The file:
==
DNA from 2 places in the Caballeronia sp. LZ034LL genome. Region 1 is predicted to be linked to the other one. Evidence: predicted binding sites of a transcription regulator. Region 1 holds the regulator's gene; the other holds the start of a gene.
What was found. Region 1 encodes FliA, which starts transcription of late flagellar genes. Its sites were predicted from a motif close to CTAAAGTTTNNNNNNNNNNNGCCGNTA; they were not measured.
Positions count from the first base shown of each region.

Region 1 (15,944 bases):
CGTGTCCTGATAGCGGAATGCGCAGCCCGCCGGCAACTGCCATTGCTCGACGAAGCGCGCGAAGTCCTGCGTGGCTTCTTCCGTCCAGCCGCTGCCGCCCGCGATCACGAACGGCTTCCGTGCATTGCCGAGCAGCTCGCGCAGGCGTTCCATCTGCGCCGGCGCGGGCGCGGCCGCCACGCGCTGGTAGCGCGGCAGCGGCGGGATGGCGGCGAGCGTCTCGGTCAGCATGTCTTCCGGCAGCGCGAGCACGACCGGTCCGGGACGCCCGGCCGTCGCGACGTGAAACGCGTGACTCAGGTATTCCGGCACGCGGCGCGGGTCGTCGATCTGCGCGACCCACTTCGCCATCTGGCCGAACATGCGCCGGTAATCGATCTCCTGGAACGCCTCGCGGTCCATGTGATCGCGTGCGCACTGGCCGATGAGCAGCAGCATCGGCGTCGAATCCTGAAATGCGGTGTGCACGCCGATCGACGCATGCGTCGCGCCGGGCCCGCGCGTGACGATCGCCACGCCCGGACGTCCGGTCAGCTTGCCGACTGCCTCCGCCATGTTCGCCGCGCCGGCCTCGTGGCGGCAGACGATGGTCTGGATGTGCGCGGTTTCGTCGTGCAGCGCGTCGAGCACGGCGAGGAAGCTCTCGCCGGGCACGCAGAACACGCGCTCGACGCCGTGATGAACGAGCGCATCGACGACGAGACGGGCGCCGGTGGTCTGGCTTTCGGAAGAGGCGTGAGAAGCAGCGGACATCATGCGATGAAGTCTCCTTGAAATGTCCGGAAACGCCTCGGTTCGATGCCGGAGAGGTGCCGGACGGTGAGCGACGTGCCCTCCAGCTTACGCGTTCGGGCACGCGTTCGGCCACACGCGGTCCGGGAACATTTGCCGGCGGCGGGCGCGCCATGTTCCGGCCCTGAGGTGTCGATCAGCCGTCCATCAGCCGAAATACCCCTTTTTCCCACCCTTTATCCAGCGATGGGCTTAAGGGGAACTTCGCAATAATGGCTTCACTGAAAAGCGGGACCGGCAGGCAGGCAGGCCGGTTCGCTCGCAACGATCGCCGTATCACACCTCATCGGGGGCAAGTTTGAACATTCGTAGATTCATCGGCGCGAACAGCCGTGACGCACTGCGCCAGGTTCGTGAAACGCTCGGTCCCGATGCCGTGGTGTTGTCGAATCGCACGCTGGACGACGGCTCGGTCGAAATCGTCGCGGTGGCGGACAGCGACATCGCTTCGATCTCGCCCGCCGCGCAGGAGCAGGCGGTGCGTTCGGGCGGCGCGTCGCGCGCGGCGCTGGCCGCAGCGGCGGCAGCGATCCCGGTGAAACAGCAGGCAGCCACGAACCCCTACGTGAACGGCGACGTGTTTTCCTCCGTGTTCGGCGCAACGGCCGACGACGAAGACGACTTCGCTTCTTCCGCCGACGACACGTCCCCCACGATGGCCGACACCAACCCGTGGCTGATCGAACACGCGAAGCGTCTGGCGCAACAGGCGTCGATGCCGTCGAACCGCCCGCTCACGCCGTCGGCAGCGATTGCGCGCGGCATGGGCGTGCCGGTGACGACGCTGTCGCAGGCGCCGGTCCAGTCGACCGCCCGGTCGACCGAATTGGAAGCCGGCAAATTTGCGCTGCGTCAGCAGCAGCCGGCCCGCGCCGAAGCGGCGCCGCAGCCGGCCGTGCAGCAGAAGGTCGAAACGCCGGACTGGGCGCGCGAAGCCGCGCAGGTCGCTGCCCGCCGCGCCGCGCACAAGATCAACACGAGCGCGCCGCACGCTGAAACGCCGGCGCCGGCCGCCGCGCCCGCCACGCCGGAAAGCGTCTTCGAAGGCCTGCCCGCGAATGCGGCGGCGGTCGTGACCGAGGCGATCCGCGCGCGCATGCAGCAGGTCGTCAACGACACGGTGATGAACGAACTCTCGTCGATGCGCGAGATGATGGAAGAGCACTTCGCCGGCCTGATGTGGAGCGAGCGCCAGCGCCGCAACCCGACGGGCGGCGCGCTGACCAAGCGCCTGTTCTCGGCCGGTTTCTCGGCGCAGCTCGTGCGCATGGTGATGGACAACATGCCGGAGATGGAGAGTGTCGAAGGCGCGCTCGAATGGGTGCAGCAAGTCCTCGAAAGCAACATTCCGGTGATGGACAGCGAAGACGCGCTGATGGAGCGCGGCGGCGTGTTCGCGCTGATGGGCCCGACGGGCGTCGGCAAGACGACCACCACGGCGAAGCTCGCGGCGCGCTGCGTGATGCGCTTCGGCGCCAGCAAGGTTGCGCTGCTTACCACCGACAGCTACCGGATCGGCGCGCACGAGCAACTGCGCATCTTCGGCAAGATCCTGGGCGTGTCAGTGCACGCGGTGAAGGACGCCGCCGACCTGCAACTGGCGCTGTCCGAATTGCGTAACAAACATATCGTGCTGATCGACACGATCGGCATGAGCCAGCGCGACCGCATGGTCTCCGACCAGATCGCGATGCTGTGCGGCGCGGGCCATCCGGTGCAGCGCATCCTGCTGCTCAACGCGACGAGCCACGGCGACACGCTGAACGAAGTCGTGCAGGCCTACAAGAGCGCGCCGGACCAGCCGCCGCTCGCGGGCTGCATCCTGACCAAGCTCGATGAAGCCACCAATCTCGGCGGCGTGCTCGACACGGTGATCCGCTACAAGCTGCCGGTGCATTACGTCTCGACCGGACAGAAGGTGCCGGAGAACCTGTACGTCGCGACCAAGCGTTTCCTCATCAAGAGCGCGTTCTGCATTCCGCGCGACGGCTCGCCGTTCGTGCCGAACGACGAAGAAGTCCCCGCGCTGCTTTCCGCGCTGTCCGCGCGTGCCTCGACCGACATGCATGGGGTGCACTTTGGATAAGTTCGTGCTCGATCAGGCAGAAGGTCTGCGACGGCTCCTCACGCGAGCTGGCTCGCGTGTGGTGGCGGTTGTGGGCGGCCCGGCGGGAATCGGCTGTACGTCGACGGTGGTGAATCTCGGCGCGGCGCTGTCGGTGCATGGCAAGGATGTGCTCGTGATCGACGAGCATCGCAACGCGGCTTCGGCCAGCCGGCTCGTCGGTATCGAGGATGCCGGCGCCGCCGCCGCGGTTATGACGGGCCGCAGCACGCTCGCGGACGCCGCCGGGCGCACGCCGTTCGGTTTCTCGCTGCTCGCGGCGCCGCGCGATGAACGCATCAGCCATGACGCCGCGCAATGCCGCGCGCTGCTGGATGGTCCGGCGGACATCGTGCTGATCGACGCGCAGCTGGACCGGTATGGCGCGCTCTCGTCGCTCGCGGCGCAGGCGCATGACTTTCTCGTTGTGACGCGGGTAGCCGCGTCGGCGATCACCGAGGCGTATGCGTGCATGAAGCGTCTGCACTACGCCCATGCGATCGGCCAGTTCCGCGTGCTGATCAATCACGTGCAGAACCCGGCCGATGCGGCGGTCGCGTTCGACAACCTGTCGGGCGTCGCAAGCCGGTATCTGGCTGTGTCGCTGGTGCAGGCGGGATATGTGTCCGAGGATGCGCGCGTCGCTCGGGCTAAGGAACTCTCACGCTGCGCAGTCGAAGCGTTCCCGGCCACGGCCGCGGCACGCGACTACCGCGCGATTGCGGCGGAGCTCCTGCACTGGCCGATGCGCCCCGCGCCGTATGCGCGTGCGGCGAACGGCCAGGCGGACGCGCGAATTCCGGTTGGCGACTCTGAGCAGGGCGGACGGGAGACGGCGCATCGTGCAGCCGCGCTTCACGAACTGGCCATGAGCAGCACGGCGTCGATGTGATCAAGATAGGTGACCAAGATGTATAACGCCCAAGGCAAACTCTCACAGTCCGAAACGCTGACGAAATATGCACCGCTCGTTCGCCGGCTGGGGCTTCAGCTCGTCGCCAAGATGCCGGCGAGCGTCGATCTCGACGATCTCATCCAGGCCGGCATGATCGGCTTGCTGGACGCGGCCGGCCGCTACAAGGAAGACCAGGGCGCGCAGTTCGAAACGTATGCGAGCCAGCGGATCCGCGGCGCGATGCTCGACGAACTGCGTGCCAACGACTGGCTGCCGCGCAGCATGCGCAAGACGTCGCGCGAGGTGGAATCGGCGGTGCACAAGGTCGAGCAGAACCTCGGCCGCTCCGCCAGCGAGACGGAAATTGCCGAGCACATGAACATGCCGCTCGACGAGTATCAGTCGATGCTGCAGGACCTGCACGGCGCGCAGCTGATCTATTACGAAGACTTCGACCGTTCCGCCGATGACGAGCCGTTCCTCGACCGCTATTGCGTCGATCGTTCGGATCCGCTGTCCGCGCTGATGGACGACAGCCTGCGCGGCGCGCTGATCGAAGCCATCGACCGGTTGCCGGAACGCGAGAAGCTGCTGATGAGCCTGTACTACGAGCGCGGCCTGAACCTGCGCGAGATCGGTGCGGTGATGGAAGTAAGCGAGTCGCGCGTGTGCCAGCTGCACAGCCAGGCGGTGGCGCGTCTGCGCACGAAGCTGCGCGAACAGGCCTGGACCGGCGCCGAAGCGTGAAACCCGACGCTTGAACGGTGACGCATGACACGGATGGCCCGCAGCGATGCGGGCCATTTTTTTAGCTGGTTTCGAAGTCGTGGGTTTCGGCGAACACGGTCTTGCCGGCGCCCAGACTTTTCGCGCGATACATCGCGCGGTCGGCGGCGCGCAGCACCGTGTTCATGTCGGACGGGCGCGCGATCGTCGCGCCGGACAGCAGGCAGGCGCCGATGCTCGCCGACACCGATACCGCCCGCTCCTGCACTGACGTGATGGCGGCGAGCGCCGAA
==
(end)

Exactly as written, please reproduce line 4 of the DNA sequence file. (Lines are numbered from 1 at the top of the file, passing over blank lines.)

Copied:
Region 1 (15,944 bases):